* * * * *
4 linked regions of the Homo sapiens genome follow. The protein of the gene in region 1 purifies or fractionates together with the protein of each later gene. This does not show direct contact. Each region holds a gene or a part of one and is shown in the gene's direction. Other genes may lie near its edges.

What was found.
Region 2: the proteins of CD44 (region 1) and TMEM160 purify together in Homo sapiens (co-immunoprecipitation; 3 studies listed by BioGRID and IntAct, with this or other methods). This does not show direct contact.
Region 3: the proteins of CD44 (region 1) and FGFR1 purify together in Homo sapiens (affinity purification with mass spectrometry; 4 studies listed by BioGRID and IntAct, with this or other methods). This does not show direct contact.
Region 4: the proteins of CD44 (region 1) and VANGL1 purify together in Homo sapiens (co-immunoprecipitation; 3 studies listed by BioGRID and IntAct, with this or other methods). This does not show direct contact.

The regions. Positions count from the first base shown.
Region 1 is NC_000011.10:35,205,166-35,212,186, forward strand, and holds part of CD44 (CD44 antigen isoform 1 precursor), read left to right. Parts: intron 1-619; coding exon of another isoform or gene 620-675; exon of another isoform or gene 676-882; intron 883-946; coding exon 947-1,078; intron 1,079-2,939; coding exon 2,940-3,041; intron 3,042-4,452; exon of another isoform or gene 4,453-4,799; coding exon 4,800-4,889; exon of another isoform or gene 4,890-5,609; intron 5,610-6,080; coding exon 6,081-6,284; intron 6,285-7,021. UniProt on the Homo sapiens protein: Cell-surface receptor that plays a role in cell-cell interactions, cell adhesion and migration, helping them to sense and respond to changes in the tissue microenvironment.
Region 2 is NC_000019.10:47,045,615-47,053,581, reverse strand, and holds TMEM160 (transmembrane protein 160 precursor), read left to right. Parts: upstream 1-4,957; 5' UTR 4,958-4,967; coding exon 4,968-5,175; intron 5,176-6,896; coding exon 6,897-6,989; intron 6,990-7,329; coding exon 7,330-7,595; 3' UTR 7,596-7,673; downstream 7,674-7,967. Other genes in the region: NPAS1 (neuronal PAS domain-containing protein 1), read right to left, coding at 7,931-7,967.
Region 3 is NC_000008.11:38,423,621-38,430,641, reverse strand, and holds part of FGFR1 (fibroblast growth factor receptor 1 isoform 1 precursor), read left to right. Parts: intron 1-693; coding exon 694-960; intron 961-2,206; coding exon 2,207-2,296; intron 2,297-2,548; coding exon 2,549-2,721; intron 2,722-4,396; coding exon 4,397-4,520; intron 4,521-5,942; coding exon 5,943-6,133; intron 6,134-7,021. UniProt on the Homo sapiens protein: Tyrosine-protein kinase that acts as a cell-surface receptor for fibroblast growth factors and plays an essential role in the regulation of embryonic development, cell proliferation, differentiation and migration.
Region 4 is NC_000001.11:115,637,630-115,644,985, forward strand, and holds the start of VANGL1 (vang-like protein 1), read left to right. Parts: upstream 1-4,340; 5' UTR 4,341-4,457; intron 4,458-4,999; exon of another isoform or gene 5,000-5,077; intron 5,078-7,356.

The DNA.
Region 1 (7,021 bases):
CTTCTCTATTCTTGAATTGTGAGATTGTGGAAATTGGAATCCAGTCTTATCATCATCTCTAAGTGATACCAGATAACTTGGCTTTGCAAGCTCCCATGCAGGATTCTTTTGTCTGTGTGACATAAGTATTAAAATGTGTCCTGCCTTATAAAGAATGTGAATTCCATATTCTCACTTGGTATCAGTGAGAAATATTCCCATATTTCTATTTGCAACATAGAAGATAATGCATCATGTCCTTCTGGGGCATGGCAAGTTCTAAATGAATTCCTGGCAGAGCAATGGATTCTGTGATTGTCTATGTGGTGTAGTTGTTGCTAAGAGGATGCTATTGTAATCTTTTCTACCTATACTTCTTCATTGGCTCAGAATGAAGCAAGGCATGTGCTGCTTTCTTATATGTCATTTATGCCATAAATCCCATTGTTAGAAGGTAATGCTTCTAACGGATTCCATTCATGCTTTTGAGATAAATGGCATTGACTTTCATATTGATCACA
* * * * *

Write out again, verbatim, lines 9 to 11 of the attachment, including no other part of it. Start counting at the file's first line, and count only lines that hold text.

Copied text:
Region 3 is NC_000008.11:38,423,621-38,430,641, reverse strand, and holds part of FGFR1 (fibroblast growth factor receptor 1 isoform 1 precursor), read left to right. Parts: intron 1-693; coding exon 694-960; intron 961-2,206; coding exon 2,207-2,296; intron 2,297-2,548; coding exon 2,549-2,721; intron 2,722-4,396; coding exon 4,397-4,520; intron 4,521-5,942; coding exon 5,943-6,133; intron 6,134-7,021. UniProt on the Homo sapiens protein: Tyrosine-protein kinase that acts as a cell-surface receptor for fibroblast growth factors and plays an essential role in the regulation of embryonic development, cell proliferation, differentiation and migration.
Region 4 is NC_000001.11:115,637,630-115,644,985, forward strand, and holds the start of VANGL1 (vang-like protein 1), read left to right. Parts: upstream 1-4,340; 5' UTR 4,341-4,457; intron 4,458-4,999; exon of another isoform or gene 5,000-5,077; intron 5,078-7,356.

The DNA.